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P20 Investigation into an increase of diagnoses of gonorrhoea in southend-on-sea
  1. Lynsey Emmett1,
  2. Henna Jaleel2,
  3. Mohd Sabri Abu Bakar2,
  4. Donna Stookes2,
  5. Karen Payne3,
  6. Simon Ford4,
  7. Mark Reacher1,
  8. Sultan Salimee1
  1. 1Public Health England, East, UK
  2. 2Southend University Hospital NHS Foundation Trust, Southend-on-Sea, UK
  3. 3South Essex Partnership University NHS Foundation Trust, Southend-on-Sea, UK
  4. 4Southend-on-Sea Borough Council, Southend-on-Sea, UK


Background/introduction Between 2012 and 2013 the rate of gonorrhoea in Southend increased significantly from 24.6 to 42.4 per 100,000. A multidisciplinary Incident Management Team was established in June 2014 to assess the situation and implement appropriate control measures. However, the number of cases had already begun to fall. A retrospective case review was initiated.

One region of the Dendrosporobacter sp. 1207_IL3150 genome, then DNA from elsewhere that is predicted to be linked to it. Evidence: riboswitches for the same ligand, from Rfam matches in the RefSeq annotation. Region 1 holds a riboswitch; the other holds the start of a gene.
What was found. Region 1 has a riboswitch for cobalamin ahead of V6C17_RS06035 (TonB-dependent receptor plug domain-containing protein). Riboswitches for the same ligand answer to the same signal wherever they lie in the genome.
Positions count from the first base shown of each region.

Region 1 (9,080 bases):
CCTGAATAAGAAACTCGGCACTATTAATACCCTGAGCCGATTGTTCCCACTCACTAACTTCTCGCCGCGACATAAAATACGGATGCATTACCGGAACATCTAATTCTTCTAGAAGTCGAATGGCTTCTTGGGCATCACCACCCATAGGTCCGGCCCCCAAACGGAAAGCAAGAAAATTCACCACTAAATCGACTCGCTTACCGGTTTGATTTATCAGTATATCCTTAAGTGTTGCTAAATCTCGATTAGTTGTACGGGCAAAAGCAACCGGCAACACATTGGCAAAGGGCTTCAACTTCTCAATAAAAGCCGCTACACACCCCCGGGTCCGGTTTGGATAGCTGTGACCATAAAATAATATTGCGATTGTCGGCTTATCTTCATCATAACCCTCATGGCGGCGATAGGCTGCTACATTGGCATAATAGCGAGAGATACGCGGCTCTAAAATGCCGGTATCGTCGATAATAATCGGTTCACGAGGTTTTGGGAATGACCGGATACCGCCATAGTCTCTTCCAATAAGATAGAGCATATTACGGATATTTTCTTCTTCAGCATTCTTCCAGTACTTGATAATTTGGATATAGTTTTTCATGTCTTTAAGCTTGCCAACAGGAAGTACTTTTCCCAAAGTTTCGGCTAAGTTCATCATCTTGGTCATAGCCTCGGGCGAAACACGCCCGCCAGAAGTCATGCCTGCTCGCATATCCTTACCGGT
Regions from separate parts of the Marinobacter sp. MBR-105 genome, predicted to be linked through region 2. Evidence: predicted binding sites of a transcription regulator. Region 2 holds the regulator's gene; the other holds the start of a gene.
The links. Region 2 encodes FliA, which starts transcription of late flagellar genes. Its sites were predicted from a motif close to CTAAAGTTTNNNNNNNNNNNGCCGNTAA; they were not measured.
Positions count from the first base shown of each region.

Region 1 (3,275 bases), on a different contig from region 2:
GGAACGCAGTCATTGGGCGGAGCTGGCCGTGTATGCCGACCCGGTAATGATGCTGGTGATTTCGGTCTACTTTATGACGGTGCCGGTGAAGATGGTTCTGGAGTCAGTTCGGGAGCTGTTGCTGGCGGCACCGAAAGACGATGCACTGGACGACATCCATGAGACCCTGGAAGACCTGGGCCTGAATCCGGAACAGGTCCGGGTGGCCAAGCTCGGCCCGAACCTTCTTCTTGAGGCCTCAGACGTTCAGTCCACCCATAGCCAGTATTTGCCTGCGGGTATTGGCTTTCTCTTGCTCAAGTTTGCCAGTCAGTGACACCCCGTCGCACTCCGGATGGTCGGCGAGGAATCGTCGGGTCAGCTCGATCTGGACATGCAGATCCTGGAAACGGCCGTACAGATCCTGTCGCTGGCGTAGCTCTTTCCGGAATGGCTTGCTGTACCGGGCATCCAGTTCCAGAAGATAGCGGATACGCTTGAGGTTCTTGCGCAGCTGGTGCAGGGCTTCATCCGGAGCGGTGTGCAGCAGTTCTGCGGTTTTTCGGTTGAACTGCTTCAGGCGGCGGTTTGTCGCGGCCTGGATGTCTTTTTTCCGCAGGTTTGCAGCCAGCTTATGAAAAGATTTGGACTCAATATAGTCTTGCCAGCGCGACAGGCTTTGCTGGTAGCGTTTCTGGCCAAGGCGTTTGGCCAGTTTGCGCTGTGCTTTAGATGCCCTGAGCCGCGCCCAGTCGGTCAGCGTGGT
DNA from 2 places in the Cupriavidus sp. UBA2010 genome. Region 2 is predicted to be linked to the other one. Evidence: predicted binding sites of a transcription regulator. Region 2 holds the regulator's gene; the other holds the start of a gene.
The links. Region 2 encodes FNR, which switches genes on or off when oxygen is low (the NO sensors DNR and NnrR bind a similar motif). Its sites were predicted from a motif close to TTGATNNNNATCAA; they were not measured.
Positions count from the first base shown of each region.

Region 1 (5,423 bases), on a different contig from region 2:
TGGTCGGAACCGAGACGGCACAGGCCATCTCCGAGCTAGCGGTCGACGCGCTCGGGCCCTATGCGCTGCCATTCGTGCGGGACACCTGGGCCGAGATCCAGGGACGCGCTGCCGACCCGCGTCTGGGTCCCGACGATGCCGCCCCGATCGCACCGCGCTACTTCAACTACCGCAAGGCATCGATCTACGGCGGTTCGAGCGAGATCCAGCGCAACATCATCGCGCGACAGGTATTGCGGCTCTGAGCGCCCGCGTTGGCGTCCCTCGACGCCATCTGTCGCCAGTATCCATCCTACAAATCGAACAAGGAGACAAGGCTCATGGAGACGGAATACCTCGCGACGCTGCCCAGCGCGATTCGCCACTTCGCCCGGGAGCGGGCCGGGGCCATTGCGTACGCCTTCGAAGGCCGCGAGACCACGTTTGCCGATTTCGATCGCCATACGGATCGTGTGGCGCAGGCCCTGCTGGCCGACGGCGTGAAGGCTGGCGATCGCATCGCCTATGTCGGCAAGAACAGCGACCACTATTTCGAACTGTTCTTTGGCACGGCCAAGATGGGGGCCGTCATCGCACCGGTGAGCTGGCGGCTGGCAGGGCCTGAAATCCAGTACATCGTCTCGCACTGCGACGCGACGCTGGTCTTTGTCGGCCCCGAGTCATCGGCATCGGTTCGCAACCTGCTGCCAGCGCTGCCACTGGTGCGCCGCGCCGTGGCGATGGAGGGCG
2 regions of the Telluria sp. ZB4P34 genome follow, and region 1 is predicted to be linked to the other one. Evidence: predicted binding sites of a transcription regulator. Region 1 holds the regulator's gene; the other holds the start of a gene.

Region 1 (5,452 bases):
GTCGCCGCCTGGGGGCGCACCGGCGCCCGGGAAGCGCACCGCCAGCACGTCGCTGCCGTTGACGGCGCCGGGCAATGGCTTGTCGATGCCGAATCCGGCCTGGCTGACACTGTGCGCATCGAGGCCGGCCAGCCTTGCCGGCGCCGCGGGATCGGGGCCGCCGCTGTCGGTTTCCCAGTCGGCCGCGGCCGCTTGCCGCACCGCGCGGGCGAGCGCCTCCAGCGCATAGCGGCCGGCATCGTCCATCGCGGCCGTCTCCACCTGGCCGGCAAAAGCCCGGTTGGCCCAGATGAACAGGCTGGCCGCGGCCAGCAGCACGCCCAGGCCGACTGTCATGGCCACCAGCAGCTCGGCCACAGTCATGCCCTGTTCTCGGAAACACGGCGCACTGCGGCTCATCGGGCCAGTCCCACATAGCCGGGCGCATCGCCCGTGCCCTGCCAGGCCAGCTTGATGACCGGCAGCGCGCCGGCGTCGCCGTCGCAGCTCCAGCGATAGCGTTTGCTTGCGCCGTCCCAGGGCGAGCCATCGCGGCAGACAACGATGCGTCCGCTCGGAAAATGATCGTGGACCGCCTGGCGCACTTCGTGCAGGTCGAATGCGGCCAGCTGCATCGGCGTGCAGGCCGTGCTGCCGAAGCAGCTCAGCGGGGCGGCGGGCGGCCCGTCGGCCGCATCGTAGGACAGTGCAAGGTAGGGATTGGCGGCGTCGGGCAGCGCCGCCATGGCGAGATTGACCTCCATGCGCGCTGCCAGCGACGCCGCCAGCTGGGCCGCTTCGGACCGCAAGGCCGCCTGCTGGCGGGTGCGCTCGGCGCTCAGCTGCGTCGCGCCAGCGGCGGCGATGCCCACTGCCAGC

Aim(s)/objectives To identify factors that contributed to the increase and subsequent decrease in diagnoses.

Methods Enhanced questionnaires were completed for each case diagnosed between October 2012 and March 2014. Antibiotic resistance profiles were provided by the local laboratory. Previous STI and HIV test history was extracted from the Genitourinary Medicine Clinic Activity Dataset (GUMCADv2).

Results Provisional results show that enhanced forms were completed for 160 cases. Majority of cases were of white ethnicity (64%) and born in the UK (87%). Cases were aged between 15 to 63 years (median 28 years), 62% were male and 60% heterosexual. Most cases had 1 or 2 partners in the preceding 3 months and attended because of symptoms (40%). However, approximately 30 cases had been referred from a level 2 service – some of which had negative results when re-tested. The majority of cases were treated with first line therapy and had a test of cure undertaken.

Discussion/conclusion Full details of the epidemiology, presentation and diagnosis of the cases will be presented – including a comparison with the cases diagnosed before and after the increase, the use of social network techniques and an analysis against the auditable outcome measures in the BASHH guidelines.

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